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    Because of real concerns about neural degeneration caused by HIV (I've been poz for 25+ years), I'm more familiar with the types of neural scans and imagery than many laymen, though I'm hardly an expert on the subject. I've been subjected to numerous CAT scans and MRIs over the years and have consulted with several neurologists in Boston and New York over the last dozen or so years. As I'm aware of the limitations of the technologies used and the inevitable subjectivity is interpreting the results, I clicked on the link you provided to see if there was something I wasn't aware of (a distinct possibility: again, I'm hardly an expert, just an informed and involved patient).

    I read the specific page linked, then tooled around a bit, and, frankly, was highly skeptical of not only what was being shown but how such imagery could be interpreted. I was also highly dubious of his claims about aggression and violence in boys and wondered how this imaging device could possibly help with any of that, but I stopped when I found Dr Amen's "Natural Standard Herb & Supplement Database", and smelled more than a whiff of Snake Oil.

    A quick search pulled up this enlightening article on Quackwatch, written by an MD. It's worth a careful read, as it decrys both the technology as well as the reasoning behind the interpretations Dr Amen offers, and mentions that the American Psychiatric Association is skeptical, as well.

    I'm more likely to side with the APA than images of blood flow in the brain and the intrepretations of these images by a man with some odd ideas. And I'd be the first to say that subjecting a professional airline pilot to such dangerous scans of dubious medical value would be unwise.

    Of course, this has nothing to do with legalizing and/or decriminalizing drugs at all.
     
  7. Bbucko

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    Nowhere did I say anything about being opposed to employees being tested: it's a fact of life down here in Florida, where nearly every job required one before being considered for employment. I did draw the line at one company which required me to pay for my own test: I have never considered working anywhere where the application process would cost me money, and never will.

    What I questioned was having an on-site "brain scan", and followed that up with further details once I read about Dr Amen's quackery. If the best neurologist/HIV specialist in NYC admits that interpreting MRIs is "ultimately subjective" (as he did in my case in 2003), I'm not going to put anyone's professional career in peril over Dr Amen's unfounded and unsupported claims.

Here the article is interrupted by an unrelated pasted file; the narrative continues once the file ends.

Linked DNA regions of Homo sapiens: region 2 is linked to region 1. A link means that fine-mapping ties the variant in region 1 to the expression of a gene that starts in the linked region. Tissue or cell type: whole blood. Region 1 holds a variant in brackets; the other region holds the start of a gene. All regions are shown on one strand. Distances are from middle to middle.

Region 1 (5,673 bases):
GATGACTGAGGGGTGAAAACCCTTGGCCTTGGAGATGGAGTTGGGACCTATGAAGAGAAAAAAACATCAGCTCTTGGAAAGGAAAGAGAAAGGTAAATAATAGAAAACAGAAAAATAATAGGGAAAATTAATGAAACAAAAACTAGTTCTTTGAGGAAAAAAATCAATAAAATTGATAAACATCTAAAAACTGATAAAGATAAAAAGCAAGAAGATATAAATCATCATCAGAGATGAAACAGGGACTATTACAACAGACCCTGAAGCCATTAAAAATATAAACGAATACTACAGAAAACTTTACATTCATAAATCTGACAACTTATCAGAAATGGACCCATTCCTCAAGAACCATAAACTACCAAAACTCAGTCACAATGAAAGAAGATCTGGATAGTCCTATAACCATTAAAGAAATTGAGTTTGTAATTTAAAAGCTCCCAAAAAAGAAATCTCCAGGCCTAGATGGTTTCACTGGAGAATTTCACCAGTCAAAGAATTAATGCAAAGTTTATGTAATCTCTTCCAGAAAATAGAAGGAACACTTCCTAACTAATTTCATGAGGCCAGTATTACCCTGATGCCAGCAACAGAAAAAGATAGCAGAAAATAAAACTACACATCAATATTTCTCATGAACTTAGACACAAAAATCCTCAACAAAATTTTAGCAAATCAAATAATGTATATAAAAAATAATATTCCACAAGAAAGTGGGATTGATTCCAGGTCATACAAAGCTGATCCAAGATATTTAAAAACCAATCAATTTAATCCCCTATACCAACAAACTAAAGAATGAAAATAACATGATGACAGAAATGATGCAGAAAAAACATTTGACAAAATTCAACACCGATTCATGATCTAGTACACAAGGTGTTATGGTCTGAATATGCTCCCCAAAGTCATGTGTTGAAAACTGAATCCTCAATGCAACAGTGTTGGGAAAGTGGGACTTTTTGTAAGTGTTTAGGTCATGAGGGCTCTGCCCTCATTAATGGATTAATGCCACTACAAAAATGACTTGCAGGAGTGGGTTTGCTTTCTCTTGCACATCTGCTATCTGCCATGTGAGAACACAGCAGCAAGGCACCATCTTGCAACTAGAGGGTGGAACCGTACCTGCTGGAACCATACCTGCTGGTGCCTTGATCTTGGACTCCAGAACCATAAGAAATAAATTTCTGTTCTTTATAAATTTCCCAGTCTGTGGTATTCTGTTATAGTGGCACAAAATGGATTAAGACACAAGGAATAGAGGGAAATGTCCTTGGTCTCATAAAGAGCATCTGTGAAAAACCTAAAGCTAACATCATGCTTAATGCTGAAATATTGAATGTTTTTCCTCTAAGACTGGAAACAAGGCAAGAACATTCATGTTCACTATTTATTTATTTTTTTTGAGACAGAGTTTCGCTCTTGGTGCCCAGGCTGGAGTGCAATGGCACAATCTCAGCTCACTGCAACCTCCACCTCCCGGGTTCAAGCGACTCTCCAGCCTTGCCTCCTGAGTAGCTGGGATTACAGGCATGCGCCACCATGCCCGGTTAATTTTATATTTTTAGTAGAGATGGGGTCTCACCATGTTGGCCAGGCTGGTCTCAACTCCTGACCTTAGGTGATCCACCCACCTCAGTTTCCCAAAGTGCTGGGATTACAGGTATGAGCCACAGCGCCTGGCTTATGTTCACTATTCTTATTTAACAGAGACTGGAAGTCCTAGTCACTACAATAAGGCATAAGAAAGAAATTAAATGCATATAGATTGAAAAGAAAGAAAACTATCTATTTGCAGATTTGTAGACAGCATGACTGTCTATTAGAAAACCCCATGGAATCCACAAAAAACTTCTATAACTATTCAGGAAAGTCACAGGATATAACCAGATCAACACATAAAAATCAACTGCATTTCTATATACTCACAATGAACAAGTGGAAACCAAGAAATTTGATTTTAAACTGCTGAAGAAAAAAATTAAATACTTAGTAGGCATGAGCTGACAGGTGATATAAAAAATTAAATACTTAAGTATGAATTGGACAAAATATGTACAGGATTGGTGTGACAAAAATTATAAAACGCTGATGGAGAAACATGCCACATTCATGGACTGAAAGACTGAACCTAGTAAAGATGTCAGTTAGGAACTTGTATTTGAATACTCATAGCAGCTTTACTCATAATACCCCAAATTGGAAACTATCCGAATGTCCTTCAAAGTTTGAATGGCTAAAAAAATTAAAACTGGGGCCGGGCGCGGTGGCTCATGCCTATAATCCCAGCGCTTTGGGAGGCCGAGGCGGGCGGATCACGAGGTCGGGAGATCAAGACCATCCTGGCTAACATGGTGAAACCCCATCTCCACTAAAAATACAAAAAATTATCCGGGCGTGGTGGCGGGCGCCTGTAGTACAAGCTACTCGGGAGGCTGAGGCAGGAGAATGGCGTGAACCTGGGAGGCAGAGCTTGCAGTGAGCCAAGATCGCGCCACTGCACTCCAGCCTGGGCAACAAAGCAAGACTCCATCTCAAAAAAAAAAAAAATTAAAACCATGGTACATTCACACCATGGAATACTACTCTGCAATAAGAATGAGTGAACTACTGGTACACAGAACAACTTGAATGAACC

8. midlifebear

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    Before further commenting on this thread, I insist upon seeing a scan of spiker067's brain.

    Addendum: And I want full scans of other parts of his body, too.
     
    #8 midlifebear, Mar 14, 2009
    Last edited: Mar 14, 2009
  9. ZOS23xy

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    decriminalizing it holds a better idea. If you follow headlines from Mexico, you know people down south are murdering people over turf and trade. The death toll is large and not too pretty. This would all vanish if people could grow their own. Prohibition creates a void where criminal gangs enter in.
     
  10. tripod

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    The health benefits of Marijuana are not confined to THC, in fact THC is just the part of it that was isolated by scientists that gets you "high". The health benefits of smoking Mary Jane come from nature itself. The entire bud (besides the stems and seeds) must be smoked to get the actual benefits of the plant.

    Marijuana is nurtured by the sun and moon just like we are, and is our friend just like the dog is.
     
  11. Calboner

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    I am baffled by this putative distinction. What is "legalization" if not a synonym (and arguably a confused one) for "decriminalization"? Criminal laws say what you can't do, not what you can do, except as an exception to a prohibition elsewhere in the law. So far as I can see, there is no such thing as "legalizing" any activity apart from repealing or restricting some law that prohibits it -- and that is just decriminalization.